If you would like to attend this event, please complete the Booking form and return it with the full amount payable by 31 January 2018 to SBC Come and Sing 2018, 29 Clovelly Drive, Southport PR8 3AJ.

We look forward to seeing and making music with you.

Christmas Concert

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Our Christmas concert on Saturday 9 December 2017 will be a feast of carols old and new. There will be well-known carols that the audience can join in, new settings of traditional words and of course carols by a favourite composer who always features in our Christmas concerts – John Rutter.

This year, for the first time, we are delighted to welcome the choir of Merchant Taylors’ Primary School (which used to be known as Stanfield School) who will perform in both halves of the concert.

As well as conducting the concert, Marc Murray, our Director of Music. will play a solo organ piece. Marc, who is also Director of Music at St Mary the Virgin, Bury Parish Church, is a first-class organist, who has played in cathedrals throughout the country.

The choir will be accompanied on the organ by Robert Woods, our valued rehearsal accompanist.

The concert is at Holy Trinity Church, Southport PT9 0PR. It starts at 7.30 and there will be the usual mince pies in the interval!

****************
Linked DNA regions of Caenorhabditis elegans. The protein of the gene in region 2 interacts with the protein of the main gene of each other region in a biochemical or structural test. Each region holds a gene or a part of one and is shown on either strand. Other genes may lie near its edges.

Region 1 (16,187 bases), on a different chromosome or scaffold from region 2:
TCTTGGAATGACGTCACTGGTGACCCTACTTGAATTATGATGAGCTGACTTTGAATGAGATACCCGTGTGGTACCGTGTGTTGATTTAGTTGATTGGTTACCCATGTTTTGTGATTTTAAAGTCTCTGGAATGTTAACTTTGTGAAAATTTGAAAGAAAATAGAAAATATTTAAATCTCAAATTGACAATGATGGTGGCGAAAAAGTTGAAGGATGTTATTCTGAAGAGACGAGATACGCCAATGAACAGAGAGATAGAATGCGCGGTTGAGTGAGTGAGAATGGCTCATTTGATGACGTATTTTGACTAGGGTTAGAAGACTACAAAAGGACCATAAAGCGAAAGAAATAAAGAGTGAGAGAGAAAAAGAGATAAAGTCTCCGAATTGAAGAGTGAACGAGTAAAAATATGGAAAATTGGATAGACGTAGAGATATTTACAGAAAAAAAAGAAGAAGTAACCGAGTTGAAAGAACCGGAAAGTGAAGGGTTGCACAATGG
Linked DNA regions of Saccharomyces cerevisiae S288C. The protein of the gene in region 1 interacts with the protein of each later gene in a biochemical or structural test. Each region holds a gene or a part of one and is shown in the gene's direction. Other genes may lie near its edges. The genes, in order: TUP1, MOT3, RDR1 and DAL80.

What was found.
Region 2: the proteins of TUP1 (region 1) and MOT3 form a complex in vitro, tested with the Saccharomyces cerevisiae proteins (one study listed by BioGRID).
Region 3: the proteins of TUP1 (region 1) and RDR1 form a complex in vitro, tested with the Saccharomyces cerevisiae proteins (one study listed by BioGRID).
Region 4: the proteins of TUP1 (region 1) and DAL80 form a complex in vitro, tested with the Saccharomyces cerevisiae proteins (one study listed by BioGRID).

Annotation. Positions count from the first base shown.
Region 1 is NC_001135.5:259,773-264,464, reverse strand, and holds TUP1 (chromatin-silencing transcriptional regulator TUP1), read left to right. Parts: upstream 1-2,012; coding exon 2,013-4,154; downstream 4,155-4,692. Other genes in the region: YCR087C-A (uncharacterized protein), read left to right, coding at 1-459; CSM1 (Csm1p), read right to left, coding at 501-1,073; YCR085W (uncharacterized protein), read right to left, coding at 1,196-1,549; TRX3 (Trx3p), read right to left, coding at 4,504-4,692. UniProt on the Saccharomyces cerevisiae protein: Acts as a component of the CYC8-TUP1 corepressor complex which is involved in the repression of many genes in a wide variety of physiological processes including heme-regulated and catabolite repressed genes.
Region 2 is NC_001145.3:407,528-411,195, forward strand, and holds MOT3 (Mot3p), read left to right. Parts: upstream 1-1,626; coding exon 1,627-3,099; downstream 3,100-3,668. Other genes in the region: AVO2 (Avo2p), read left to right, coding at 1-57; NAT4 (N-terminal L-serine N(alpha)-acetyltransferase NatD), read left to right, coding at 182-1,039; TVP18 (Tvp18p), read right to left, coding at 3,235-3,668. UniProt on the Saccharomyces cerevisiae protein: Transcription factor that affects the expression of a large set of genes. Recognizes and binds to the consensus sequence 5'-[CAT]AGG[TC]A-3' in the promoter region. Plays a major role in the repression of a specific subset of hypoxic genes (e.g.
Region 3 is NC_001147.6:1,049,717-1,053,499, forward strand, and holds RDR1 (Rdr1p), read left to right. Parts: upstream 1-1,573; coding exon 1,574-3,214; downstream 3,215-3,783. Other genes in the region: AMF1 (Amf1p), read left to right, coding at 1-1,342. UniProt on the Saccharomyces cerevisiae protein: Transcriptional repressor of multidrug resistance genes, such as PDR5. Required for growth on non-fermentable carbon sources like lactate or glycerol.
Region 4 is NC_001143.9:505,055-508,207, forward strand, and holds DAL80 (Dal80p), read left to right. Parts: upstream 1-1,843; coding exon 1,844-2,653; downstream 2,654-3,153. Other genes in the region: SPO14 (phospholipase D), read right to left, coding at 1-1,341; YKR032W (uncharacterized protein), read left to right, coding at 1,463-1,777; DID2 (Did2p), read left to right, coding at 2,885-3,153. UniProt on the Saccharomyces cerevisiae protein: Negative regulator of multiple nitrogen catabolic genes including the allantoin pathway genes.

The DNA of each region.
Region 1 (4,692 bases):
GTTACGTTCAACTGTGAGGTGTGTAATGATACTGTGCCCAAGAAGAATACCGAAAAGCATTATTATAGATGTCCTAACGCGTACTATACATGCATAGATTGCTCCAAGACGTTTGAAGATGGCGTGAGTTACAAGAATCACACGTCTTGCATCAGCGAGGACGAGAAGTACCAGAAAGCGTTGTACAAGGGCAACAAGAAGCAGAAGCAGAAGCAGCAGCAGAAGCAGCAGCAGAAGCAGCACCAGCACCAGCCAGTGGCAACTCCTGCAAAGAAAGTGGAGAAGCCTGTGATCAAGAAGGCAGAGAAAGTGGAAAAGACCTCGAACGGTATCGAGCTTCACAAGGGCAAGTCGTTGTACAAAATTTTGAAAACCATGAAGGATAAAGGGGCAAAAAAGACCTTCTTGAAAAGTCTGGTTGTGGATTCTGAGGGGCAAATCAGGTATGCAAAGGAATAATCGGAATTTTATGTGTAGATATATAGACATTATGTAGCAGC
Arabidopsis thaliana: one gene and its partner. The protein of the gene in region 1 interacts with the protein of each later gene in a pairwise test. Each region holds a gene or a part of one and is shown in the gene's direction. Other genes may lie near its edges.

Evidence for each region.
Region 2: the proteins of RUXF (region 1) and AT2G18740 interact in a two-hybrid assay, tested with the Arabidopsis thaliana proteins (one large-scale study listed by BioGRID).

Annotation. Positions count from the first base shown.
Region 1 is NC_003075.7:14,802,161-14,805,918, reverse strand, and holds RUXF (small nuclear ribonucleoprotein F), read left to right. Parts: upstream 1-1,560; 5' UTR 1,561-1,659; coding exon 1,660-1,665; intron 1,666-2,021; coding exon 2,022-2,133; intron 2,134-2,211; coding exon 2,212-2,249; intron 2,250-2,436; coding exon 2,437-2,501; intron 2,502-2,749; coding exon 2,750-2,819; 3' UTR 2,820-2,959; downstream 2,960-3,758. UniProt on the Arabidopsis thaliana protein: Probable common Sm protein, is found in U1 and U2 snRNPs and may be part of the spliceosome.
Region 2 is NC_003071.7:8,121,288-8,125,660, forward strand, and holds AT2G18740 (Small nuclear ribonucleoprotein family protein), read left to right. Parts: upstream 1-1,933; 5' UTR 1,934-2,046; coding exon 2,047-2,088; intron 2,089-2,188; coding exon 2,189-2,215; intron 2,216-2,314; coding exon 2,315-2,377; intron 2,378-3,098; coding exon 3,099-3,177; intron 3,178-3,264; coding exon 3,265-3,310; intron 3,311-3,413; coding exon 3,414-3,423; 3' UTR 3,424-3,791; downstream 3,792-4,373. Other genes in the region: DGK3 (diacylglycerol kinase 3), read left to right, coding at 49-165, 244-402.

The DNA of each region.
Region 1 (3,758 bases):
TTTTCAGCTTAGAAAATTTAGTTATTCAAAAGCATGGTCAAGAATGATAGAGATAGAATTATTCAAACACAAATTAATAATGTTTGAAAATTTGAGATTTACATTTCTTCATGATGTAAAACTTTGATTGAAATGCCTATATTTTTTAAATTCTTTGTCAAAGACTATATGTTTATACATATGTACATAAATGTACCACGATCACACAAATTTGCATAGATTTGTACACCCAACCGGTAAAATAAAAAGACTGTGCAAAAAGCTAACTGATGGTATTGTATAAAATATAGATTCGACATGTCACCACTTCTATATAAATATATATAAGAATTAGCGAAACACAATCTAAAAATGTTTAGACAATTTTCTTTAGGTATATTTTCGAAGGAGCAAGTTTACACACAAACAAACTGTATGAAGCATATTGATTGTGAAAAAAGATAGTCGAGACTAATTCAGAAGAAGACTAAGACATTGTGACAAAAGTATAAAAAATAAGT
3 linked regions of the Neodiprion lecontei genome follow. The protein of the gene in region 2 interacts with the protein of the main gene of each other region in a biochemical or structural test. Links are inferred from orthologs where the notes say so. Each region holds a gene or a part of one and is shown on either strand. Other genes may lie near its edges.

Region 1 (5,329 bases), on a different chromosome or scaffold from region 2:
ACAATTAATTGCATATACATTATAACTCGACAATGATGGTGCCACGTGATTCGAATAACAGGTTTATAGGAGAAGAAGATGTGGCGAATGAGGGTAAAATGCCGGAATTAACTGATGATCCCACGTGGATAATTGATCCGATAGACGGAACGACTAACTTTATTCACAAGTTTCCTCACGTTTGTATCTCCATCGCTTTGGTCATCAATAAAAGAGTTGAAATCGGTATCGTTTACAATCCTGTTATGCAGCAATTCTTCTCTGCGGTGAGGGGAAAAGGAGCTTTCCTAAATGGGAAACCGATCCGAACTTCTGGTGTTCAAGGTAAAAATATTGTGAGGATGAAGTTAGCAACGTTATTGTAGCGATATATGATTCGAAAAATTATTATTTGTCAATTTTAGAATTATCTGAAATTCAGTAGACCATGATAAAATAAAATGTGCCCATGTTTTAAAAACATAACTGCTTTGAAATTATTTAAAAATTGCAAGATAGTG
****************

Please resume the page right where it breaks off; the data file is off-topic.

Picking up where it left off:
Tickets £8 at the door, or in advance: 01704 540097 or 01704 535208.

Alexander’s Feast

Alexander’s Feast will be performed by the Southport Bach Choir on Saturday, 24 June 2017, with chamber orchestra and soloists:

Hayley Swanton (Soprano)

Andrew Masterson (Tenor)

Ed Robinson (Bass)

The work is a setting of Dryden’s poem of the same name, a poem that had been written explicitly for musical performance and that functions as a celebration of St Cecilia, the patron saint of music, whose nameday falls on 22 November.

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St Cecilia playing the portative organ by the Meister des Bartholomäus, 1501.

 

Her story – which may, or may not be true – is that she was a Roman woman forced to marry a pagan nobleman named Valerian, despite her vow of chastity. During the wedding, it is said, Cecilia sat apart singing to God in her heart, and this led to her later being declared the patron saint of musicians. The story goes that Valerian saw her guardian angel crowning Cecilia with a chaplet of roses and converted to Christianity. Cecilia’s martyrdom followed that of both Valerian and his brother Tiburtius. She is supposed to have lived on for 3 days after having been struck on the neck by a sword.

 

 

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Sts Cecilia, Valerian and Tiburtius by Bononcini, 1495.

It’s not surprising, I suppose, to find that composers are attracted to the idea of writing music in honour of St Cecilia, and the Southport Bach Choir has performed quite a few of these works over the years, most frequently Benjamin Britten’s Hymn to St Cecilia. This is a setting of a poem by W.H.Auden, written between 1940 and 1942. Auden’s words celebrate the power of music and pray for its ability to bring peace to mankind. On two occasions the choir’s programme also included Haydn’s St Cecilia Mass. We have also performed Gounod’s St Cecilia Mass and Herbert Howell’s Hymn for St Cecilia.